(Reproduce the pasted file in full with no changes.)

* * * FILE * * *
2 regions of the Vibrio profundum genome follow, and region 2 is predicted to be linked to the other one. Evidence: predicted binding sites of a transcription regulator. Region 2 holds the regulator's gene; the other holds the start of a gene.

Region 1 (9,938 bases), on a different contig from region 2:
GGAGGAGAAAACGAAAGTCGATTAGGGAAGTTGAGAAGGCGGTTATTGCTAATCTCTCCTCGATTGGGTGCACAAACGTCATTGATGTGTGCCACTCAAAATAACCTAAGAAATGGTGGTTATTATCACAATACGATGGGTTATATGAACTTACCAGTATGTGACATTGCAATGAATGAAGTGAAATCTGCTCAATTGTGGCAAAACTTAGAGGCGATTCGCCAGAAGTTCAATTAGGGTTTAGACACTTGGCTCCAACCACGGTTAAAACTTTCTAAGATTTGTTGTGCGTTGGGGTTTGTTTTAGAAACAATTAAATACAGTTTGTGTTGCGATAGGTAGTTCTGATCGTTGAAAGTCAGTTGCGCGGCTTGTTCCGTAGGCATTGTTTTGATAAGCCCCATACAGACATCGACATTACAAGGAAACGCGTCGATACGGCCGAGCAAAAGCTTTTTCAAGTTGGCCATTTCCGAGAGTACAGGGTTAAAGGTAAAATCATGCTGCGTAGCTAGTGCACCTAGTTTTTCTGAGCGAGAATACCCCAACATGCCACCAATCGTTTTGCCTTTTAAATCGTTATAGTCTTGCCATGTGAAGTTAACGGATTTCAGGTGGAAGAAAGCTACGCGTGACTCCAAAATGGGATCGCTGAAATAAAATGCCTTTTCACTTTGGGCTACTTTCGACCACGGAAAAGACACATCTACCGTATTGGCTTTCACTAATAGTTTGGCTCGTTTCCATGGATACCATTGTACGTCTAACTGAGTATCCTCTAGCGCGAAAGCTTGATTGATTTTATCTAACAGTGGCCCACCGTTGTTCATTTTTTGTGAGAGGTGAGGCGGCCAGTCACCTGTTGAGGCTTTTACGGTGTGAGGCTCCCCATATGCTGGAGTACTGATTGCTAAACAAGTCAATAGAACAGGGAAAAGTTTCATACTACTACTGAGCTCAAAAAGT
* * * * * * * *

2 regions of the Vibrio profundum genome follow, and region 2 is predicted to be linked to the other one. Evidence: predicted binding sites of a transcription regulator. Region 2 holds the regulator's gene; the other holds the start of a gene.

Region 1 (9,938 bases), on a different contig from region 2:
GGAGGAGAAAACGAAAGTCGATTAGGGAAGTTGAGAAGGCGGTTATTGCTAATCTCTCCTCGATTGGGTGCACAAACGTCATTGATGTGTGCCACTCAAAATAACCTAAGAAATGGTGGTTATTATCACAATACGATGGGTTATATGAACTTACCAGTATGTGACATTGCAATGAATGAAGTGAAATCTGCTCAATTGTGGCAAAACTTAGAGGCGATTCGCCAGAAGTTCAATTAGGGTTTAGACACTTGGCTCCAACCACGGTTAAAACTTTCTAAGATTTGTTGTGCGTTGGGGTTTGTTTTAGAAACAATTAAATACAGTTTGTGTTGCGATAGGTAGTTCTGATCGTTGAAAGTCAGTTGCGCGGCTTGTTCCGTAGGCATTGTTTTGATAAGCCCCATACAGACATCGACATTACAAGGAAACGCGTCGATACGGCCGAGCAAAAGCTTTTTCAAGTTGGCCATTTCCGAGAGTACAGGGTTAAAGGTAAAATCATGCTGCGTAGCTAGTGCACCTAGTTTTTCTGAGCGAGAATACCCCAACATGCCACCAATCGTTTTGCCTTTTAAATCGTTATAGTCTTGCCATGTGAAGTTAACGGATTTCAGGTGGAAGAAAGCTACGCGTGACTCCAAAATGGGATCGCTGAAATAAAATGCCTTTTCACTTTGGGCTACTTTCGACCACGGAAAAGACACATCTACCGTATTGGCTTTCACTAATAGTTTGGCTCGTTTCCATGGATACCATTGTACGTCTAACTGAGTATCCTCTAGCGCGAAAGCTTGATTGATTTTATCTAACAGTGGCCCACCGTTGTTCATTTTTTGTGAGAGGTGAGGCGGCCAGTCACCTGTTGAGGCTTTTACGGTGTGAGGCTCCCCATATGCTGGAGTACTGATTGCTAAACAAGTCAATAGAACAGGGAAAAGTTTCATACTACTACTGAGCTCAAAAAGT